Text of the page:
Sodas Should be Reserved for “Special Occasions”

Updated 5 years ago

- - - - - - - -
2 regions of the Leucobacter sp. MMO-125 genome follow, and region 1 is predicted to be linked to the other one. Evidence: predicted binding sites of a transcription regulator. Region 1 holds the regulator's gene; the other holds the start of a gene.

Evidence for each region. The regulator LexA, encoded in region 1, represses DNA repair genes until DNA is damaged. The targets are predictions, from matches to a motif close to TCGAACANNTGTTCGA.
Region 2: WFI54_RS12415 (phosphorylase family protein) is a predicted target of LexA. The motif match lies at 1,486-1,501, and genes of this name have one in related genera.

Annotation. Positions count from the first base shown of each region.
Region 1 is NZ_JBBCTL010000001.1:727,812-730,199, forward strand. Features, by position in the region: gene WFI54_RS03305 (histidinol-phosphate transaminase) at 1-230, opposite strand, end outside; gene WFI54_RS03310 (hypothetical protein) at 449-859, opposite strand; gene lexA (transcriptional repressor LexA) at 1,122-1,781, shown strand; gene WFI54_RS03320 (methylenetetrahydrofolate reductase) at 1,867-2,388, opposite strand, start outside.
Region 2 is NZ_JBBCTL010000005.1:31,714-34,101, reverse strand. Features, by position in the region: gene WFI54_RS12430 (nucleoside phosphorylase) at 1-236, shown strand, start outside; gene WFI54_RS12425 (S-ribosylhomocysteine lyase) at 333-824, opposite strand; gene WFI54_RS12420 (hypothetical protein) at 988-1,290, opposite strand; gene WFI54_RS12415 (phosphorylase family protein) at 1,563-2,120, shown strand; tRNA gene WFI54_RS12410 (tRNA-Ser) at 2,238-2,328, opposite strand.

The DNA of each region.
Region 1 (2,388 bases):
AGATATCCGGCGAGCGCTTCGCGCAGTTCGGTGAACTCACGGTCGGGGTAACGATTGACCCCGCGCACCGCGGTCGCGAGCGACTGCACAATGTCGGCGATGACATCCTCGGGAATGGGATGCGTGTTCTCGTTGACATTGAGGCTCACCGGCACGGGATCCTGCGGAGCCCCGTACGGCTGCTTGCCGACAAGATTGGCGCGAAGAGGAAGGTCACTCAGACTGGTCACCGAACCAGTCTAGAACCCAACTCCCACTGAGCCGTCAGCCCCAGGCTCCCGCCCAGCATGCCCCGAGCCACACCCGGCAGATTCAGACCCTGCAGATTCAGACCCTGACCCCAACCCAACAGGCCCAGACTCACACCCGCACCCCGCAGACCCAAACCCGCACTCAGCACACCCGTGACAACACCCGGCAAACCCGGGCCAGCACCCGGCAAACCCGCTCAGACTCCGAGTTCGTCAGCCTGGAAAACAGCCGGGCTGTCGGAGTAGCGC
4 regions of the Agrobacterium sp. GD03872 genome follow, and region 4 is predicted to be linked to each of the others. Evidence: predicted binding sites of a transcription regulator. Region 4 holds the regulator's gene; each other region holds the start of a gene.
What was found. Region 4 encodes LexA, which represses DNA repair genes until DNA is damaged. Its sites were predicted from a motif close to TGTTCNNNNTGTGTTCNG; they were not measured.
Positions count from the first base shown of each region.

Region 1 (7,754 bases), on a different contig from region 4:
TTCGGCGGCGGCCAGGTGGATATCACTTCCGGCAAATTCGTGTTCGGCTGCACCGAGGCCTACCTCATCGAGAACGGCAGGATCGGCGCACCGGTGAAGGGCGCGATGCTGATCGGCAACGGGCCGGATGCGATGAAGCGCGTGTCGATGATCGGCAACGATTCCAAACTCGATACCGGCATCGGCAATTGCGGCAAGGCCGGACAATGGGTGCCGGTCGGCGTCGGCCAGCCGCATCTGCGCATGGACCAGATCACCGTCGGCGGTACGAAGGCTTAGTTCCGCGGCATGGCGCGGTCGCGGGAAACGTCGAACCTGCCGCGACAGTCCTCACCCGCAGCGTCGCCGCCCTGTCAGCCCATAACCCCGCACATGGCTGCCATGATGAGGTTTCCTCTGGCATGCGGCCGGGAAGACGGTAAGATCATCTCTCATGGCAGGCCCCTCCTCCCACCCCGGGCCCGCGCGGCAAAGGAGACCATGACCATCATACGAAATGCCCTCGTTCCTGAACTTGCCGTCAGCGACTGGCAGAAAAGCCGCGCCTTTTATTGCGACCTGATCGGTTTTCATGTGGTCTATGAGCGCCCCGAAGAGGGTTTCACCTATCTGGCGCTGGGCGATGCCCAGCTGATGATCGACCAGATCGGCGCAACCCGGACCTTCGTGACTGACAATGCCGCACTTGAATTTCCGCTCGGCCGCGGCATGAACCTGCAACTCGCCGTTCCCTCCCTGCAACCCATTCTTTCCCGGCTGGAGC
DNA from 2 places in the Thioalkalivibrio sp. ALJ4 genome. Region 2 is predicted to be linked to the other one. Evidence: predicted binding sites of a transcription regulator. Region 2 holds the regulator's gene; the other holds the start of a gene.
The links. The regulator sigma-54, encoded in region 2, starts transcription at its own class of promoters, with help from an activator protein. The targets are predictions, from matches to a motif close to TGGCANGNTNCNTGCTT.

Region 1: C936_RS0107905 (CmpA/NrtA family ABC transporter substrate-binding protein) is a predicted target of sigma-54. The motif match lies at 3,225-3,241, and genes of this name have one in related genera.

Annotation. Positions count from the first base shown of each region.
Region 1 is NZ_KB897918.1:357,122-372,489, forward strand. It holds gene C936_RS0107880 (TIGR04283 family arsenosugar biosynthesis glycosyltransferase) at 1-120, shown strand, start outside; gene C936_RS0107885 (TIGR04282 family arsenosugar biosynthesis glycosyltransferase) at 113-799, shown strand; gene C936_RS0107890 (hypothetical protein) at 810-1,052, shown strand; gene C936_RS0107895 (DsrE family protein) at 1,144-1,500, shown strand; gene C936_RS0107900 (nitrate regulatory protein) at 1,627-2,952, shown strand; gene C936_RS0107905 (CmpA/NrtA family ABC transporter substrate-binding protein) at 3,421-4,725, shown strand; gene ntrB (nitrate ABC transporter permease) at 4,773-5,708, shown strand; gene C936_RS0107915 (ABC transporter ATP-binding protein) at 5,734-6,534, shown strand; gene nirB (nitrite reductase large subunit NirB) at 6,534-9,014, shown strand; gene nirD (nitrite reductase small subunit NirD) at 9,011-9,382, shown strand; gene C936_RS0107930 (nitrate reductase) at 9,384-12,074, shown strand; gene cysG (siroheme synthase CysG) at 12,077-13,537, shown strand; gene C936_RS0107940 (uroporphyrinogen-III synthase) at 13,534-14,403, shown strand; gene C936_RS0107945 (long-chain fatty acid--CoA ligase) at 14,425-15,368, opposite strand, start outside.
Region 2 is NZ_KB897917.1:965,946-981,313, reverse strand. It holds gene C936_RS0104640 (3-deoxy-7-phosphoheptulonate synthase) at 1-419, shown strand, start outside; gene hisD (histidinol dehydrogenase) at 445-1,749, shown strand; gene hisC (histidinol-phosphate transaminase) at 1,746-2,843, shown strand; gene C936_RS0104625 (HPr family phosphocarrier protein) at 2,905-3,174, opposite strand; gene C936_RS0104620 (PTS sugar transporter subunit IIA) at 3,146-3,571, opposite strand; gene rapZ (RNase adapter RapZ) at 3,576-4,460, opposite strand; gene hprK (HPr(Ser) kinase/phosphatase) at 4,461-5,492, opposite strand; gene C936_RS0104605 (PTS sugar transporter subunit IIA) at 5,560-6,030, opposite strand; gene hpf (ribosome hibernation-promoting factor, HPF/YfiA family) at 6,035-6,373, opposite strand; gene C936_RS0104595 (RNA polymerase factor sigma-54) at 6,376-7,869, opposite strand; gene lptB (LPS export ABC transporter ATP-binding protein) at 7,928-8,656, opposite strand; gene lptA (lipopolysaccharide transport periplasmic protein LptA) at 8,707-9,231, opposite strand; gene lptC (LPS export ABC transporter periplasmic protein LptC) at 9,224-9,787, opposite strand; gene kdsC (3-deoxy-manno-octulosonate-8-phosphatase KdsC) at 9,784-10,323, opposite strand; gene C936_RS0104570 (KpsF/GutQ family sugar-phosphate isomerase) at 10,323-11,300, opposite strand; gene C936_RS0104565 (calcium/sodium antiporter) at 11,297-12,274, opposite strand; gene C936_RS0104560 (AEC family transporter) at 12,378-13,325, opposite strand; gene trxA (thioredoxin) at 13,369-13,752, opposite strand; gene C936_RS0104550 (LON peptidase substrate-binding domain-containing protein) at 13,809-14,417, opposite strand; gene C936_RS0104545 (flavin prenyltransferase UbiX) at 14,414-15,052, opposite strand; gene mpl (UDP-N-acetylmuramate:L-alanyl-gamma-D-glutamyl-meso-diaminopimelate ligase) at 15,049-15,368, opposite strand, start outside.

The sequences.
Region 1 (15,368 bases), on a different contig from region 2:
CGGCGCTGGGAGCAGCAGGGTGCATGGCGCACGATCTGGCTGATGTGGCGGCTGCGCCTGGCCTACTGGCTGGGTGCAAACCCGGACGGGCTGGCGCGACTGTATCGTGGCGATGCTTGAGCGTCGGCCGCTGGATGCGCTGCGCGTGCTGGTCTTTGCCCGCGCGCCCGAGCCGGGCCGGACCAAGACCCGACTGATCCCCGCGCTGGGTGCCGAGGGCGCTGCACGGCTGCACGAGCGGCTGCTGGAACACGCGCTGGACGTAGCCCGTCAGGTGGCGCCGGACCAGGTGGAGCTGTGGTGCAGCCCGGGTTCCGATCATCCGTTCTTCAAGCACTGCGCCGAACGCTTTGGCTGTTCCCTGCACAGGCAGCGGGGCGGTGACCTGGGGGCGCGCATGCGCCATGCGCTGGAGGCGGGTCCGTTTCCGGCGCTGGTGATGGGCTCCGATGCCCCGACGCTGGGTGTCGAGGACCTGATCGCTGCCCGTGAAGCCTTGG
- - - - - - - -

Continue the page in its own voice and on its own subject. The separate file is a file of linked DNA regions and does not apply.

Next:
By- Dr. Joan Marie PelligriniWe’ve all heard that sodas are bad for you. Most of us just don’t believe that a few sodas a day or a week are going to cause a problem. It is true that it is hard to make the connection between a few sodas and tooth decay and bone loss. The studies that support this hypothesis have focused on participants whose fluid intake each day was in the form of soda. However, the more real concern for all of us is the hidden and “empty” (meaning no other nutritional value) calories that are in soda drinks. It is estimated that at least 7% of Americans’ extra calorie intake is due to soda drinks alone. There are many foods that are not helping Americans’ fight with obesity but soda drinks are probably the most ubiquitous. How long does it take to go through your day before you are either offered a soda or see someone drinking soda? I want to focus on the relationship of the extra calories in soda and weight gain.It is estimated that it takes about 3500 extra calories to gain a pound. Most soda drinks have about 30 grams of sugar per serving. A serving size for a drink is 8 ounces. A gram of sugar has 4 calories. That means that each serving of soda has 120 calories due to sugar alone. Add to this that very few sodas come in an 8 ounce serving size. Most are sold as 12-20 ounces. That means that each 12 ounce bottle or can has approximately 180 calories (or 240 calories for a 16 ounce bottle). Let’s say you drink one 12 ounce serving of soda a day and you do not increase your activity level (in other words, you are not burning any of these extra calories). That would be 180 calories extra per day, 1260 calories a week, and 5040 calories a month. You would gain over a pound a month and as much as 12-20 pounds a year. These are hidden calories that you are completely unaware of consuming. Children are even more unaware because they do not usually consider the number of calories they are consuming.You are not going to find me telling anyone not to drink soda. I do, however, want soda-consumers to be aware of the hidden calories. Limit your intake. Increase your activity level. Think of soda as a dessert or sweet and forgo something else with “empty” calories at the same time. We need to teach our children also that soda is an “extra”. It is not the best means for hydration. It is because of the extra calories and the rise in childhood obesity that educators wish to limit access to sodas in our public school system. Adults also can learn from this message.


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